OREGON STATE UNIVERSITY

Positions in the lab

Experience has taught me that curious, eager, and self-motivated individuals typically are most successful in research, so those are the type of people I look for as members of my lab group whether as research assistants, postdocs, graduate students, undergraduates, or volunteers. That means that successful applicants for lab positions will have a strong work ethic, be able to solve problems independently, undertake work using a task-oriented approach, and be motivated by their desire to learn about the natural world. It's also important that lab members are fun people to be around and enjoy being part of a dynamic research group.

 

Postdoctoral researchers

Current postdocs or graduate students near the end of their degree programs who are interested in the lab are encouraged to contact me to discuss the possibility of obtaining funding for a Postdoctoral Research Associate position in the lab. I also have funding for postdocs to join the lab periodically, most of which are focused on applied topics within the area of forest management.

 

Graduate students

Potential graduate students are encouraged to look over my website and read through my publications to get a good understanding of my research interests and the type of work I conduct. If it seems like our interests match, feel free to send me an updated copy of your CV and a detailed cover letter stating how working in my lab fits into your long-term career goals. That said, it should be noted that Teaching Assistantships in my department are rather limited so most graduate students are restricted to being funded by large grants that I obtain or through funding that students receive individually (e.g., NSF Graduate Research Fellowship).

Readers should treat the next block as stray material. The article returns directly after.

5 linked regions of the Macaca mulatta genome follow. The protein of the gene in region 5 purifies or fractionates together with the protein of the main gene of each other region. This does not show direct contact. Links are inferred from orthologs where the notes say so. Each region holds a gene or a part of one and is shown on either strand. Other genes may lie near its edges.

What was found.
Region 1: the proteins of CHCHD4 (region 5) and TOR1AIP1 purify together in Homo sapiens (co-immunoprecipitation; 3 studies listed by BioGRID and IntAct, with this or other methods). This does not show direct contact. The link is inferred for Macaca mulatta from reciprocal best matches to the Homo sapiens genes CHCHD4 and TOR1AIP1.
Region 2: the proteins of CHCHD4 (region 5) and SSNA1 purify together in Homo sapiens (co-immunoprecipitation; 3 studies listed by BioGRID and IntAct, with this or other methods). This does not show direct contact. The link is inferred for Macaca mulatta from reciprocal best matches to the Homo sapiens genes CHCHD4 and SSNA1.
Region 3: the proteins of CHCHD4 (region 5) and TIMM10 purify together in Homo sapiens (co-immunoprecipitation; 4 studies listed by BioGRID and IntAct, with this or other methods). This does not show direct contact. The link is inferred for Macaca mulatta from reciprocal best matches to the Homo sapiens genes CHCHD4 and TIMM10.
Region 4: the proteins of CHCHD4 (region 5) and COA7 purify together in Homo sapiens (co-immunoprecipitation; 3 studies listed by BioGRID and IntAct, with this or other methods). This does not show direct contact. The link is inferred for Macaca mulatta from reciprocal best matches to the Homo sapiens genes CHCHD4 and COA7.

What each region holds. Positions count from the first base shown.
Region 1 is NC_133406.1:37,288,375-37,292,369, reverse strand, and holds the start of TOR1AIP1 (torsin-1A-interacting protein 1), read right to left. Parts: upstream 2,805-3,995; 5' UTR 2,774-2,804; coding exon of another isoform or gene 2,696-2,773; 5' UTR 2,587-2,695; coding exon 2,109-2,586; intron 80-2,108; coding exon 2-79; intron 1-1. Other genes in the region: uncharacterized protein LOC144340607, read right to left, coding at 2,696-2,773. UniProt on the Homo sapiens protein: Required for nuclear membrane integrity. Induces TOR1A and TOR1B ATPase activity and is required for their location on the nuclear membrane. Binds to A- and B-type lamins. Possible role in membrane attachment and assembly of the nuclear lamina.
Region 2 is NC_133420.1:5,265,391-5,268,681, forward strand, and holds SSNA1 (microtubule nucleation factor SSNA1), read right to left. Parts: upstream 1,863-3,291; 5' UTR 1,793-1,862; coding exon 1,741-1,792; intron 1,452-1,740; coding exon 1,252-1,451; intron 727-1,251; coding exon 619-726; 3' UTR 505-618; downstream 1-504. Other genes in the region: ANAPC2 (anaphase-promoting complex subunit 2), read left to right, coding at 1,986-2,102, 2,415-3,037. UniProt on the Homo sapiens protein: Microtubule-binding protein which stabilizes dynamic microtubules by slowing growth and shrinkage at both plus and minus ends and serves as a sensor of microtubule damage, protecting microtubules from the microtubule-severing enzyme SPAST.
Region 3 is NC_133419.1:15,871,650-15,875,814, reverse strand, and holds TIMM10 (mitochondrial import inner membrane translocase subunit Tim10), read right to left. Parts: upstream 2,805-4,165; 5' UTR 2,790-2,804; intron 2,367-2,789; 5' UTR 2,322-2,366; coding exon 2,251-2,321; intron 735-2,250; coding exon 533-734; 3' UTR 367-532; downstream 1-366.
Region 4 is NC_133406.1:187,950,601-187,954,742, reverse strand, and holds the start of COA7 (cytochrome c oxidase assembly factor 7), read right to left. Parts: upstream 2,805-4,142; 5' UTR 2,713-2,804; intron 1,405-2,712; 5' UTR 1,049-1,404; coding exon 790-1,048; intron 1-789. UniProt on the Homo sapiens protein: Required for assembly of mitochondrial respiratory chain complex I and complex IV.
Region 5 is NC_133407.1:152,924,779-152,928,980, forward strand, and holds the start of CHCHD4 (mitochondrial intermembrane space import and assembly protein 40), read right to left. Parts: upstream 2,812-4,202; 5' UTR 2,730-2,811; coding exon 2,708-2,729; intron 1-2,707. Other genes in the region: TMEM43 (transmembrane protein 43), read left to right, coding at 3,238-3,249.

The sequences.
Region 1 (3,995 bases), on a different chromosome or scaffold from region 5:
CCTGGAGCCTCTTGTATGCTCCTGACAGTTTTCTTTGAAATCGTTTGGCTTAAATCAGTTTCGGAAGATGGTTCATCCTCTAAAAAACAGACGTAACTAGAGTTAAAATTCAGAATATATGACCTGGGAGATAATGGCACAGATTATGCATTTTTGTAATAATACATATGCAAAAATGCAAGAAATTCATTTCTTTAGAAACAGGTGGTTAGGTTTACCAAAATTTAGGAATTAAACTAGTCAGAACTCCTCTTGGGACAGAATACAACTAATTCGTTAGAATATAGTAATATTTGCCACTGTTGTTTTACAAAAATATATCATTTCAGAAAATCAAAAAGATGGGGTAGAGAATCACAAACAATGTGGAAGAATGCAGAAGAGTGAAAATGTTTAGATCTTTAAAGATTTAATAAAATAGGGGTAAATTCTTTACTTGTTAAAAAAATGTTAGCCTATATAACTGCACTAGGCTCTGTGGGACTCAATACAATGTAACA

Undergraduate students

In the past I have regularly taken on a large group of volunteers each summer for my Tachycineta swallow research project that is conducted a short distance from Oregon State University. Students volunteered their time and received valuable training in species identification, animal handling, and data collection, and then can obtain additional opportunities to develop other skill sets. More recently, I have hired students to work on field crews and in the lab, and have mentored several students through the URSA Engage Program. I also advise Honors College students who are keen to conduct independent research that has ties to ongoing lab projects.